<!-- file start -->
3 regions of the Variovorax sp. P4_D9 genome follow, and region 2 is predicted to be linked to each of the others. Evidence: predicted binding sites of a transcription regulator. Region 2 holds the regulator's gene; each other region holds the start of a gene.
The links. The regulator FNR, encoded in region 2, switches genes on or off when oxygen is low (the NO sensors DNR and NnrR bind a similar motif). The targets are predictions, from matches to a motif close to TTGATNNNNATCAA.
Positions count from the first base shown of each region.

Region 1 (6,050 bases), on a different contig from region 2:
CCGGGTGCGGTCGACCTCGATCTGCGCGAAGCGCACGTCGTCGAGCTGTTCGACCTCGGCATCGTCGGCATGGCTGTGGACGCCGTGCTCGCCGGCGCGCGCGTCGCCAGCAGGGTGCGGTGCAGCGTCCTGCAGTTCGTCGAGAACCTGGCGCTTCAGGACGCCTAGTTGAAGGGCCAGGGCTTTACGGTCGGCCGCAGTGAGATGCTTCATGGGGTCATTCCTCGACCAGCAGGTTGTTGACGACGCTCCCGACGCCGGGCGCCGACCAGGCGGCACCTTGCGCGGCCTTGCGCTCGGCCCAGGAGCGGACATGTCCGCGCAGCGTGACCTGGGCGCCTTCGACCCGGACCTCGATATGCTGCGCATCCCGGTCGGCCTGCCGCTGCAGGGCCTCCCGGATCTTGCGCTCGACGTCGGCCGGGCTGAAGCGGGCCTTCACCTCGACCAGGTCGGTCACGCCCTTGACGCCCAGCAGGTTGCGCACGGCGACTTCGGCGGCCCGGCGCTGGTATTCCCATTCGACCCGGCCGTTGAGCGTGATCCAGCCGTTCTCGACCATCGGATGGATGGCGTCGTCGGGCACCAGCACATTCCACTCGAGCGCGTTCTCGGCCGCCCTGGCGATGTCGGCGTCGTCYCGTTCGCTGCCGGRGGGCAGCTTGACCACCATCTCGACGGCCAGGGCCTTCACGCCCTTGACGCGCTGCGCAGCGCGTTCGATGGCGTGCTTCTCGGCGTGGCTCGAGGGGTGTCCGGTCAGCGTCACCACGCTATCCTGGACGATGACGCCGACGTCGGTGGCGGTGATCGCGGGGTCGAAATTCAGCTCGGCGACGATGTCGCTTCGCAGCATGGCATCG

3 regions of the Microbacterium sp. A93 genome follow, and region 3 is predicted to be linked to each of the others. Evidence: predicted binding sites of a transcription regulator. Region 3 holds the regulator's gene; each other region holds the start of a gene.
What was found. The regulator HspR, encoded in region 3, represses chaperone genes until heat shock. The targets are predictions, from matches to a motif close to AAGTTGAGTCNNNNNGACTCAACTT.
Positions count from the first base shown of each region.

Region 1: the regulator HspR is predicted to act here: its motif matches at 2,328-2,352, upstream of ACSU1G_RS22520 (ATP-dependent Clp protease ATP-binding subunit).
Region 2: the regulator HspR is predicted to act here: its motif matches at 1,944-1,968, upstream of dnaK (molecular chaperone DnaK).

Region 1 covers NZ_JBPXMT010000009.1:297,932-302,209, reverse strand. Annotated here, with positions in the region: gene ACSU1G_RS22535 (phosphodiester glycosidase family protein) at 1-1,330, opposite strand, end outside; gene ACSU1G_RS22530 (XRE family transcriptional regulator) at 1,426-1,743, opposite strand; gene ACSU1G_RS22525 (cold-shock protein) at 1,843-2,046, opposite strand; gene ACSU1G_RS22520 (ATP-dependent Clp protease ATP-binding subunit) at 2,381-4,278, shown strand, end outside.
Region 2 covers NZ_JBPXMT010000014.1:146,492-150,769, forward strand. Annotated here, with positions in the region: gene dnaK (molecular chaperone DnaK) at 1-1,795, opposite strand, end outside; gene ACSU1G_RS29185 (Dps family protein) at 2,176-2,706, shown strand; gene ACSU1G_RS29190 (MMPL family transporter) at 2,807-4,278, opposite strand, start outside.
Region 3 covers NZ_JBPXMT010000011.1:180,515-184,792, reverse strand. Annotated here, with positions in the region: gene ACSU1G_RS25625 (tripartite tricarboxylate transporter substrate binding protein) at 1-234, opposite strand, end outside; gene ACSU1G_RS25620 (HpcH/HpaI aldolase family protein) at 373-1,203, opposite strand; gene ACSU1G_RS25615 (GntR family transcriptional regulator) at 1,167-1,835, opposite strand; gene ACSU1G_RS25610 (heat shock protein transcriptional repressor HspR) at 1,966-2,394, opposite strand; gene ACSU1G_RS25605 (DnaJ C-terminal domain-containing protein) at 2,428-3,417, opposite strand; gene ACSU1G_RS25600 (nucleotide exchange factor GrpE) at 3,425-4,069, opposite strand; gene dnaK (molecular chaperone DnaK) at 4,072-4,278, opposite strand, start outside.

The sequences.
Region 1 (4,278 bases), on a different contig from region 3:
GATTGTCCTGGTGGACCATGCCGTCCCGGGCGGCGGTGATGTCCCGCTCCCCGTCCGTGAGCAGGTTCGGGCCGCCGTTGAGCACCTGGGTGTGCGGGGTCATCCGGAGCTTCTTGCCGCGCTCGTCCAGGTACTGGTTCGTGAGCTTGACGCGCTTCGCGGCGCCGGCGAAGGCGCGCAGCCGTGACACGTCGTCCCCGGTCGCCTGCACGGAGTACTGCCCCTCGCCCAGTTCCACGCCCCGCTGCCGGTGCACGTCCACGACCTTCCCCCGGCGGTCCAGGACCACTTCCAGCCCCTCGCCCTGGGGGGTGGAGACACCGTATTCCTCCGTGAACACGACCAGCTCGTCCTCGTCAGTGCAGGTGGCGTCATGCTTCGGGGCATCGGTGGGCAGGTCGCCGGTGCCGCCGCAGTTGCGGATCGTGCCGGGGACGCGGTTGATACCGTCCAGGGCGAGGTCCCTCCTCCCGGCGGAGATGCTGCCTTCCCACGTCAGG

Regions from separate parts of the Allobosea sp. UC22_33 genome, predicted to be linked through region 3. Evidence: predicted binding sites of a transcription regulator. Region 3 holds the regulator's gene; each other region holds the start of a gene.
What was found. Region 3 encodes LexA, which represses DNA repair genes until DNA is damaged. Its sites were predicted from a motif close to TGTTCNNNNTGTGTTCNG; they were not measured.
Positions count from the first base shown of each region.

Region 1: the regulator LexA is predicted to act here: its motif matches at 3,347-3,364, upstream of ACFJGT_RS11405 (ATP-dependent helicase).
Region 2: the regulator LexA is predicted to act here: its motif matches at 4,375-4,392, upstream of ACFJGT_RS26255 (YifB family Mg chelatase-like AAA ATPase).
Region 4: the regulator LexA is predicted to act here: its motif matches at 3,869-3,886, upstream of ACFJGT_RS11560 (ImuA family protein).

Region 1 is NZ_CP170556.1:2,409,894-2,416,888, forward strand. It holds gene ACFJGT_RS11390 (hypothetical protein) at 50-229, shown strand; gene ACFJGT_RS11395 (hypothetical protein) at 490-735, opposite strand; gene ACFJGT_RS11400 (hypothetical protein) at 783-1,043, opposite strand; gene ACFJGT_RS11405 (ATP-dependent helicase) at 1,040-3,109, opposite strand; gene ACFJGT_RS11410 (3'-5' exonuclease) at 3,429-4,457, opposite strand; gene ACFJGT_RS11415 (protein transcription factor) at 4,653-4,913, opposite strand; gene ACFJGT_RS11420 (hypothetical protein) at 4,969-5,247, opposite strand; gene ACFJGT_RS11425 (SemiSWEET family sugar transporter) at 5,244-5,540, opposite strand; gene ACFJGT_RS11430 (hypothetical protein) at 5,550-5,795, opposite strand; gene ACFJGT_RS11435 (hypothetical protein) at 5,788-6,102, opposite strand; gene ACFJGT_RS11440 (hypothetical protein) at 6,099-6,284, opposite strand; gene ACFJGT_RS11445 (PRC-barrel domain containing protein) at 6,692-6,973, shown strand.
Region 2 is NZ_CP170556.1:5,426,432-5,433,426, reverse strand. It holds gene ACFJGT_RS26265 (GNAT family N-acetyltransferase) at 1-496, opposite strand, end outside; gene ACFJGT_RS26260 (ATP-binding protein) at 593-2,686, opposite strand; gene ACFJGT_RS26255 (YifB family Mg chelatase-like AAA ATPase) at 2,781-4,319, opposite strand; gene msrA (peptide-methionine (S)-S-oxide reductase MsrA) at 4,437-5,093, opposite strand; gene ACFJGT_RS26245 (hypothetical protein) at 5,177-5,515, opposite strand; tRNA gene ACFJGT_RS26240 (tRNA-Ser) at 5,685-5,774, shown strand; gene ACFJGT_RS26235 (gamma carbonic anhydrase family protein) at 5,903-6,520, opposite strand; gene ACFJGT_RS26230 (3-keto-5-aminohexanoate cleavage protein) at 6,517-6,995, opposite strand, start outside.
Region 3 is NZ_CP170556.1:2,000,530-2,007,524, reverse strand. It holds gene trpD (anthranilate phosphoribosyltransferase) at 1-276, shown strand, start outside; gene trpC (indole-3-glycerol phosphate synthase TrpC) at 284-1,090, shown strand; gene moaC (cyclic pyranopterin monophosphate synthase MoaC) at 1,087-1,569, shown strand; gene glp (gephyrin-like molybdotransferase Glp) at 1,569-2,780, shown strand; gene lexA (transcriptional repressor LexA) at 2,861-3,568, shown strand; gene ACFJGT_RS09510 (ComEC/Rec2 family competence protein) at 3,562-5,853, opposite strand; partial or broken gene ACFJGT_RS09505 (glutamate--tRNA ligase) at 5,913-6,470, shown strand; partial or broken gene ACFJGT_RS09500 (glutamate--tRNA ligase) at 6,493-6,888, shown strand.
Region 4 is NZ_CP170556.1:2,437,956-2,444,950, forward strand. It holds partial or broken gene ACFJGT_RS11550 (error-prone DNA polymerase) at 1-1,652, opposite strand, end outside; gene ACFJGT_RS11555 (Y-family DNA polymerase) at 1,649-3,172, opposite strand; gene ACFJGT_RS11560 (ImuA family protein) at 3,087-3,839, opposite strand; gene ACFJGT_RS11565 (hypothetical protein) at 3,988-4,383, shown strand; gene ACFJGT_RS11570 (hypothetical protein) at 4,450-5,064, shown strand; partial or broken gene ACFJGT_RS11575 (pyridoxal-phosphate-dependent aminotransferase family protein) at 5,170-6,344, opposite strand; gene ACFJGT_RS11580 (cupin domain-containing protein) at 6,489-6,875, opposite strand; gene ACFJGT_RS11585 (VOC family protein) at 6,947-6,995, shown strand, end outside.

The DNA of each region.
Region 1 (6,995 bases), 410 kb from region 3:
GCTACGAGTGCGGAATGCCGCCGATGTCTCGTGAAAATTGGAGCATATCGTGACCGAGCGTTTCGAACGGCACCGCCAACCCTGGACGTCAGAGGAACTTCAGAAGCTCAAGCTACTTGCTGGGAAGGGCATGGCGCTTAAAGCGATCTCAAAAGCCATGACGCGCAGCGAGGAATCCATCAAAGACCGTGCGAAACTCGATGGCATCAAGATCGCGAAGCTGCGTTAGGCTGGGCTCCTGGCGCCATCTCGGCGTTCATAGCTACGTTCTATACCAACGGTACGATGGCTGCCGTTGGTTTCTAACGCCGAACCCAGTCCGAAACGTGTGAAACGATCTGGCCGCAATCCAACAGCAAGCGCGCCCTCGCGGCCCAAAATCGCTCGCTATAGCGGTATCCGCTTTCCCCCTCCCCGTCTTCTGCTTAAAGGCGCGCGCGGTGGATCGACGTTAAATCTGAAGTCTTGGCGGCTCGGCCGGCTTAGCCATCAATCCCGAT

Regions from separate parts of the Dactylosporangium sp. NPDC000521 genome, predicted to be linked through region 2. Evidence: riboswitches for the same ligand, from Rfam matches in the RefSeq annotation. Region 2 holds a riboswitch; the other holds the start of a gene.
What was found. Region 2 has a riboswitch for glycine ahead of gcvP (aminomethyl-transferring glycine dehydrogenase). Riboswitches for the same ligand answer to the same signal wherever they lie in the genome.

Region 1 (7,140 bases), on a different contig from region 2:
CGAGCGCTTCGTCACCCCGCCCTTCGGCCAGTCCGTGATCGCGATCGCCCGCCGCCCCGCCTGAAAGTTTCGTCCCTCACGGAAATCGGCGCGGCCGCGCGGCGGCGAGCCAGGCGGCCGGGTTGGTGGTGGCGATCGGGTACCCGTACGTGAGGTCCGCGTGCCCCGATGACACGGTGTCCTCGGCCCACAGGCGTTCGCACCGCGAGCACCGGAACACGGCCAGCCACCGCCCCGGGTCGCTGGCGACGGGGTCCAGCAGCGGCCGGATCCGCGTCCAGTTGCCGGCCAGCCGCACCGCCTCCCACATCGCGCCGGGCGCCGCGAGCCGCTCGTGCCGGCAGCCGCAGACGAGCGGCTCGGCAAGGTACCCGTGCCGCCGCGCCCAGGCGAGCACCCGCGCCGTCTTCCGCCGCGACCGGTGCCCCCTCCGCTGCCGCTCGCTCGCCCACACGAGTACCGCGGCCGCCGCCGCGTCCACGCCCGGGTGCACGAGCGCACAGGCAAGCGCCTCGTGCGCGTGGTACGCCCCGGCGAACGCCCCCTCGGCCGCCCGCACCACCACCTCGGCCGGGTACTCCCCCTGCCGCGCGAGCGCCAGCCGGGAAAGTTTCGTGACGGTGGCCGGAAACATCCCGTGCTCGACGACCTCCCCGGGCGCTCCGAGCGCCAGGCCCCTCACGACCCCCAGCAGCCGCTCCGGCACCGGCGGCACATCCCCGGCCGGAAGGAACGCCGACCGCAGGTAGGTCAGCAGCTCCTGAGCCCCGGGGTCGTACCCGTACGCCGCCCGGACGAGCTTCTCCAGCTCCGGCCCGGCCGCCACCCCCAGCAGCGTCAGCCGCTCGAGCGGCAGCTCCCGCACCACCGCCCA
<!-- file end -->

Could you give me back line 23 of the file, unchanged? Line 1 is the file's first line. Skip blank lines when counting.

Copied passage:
Region 1 is NZ_CP170556.1:2,409,894-2,416,888, forward strand. It holds gene ACFJGT_RS11390 (hypothetical protein) at 50-229, shown strand; gene ACFJGT_RS11395 (hypothetical protein) at 490-735, opposite strand; gene ACFJGT_RS11400 (hypothetical protein) at 783-1,043, opposite strand; gene ACFJGT_RS11405 (ATP-dependent helicase) at 1,040-3,109, opposite strand; gene ACFJGT_RS11410 (3'-5' exonuclease) at 3,429-4,457, opposite strand; gene ACFJGT_RS11415 (protein transcription factor) at 4,653-4,913, opposite strand; gene ACFJGT_RS11420 (hypothetical protein) at 4,969-5,247, opposite strand; gene ACFJGT_RS11425 (SemiSWEET family sugar transporter) at 5,244-5,540, opposite strand; gene ACFJGT_RS11430 (hypothetical protein) at 5,550-5,795, opposite strand; gene ACFJGT_RS11435 (hypothetical protein) at 5,788-6,102, opposite strand; gene ACFJGT_RS11440 (hypothetical protein) at 6,099-6,284, opposite strand; gene ACFJGT_RS11445 (PRC-barrel domain containing protein) at 6,692-6,973, shown strand.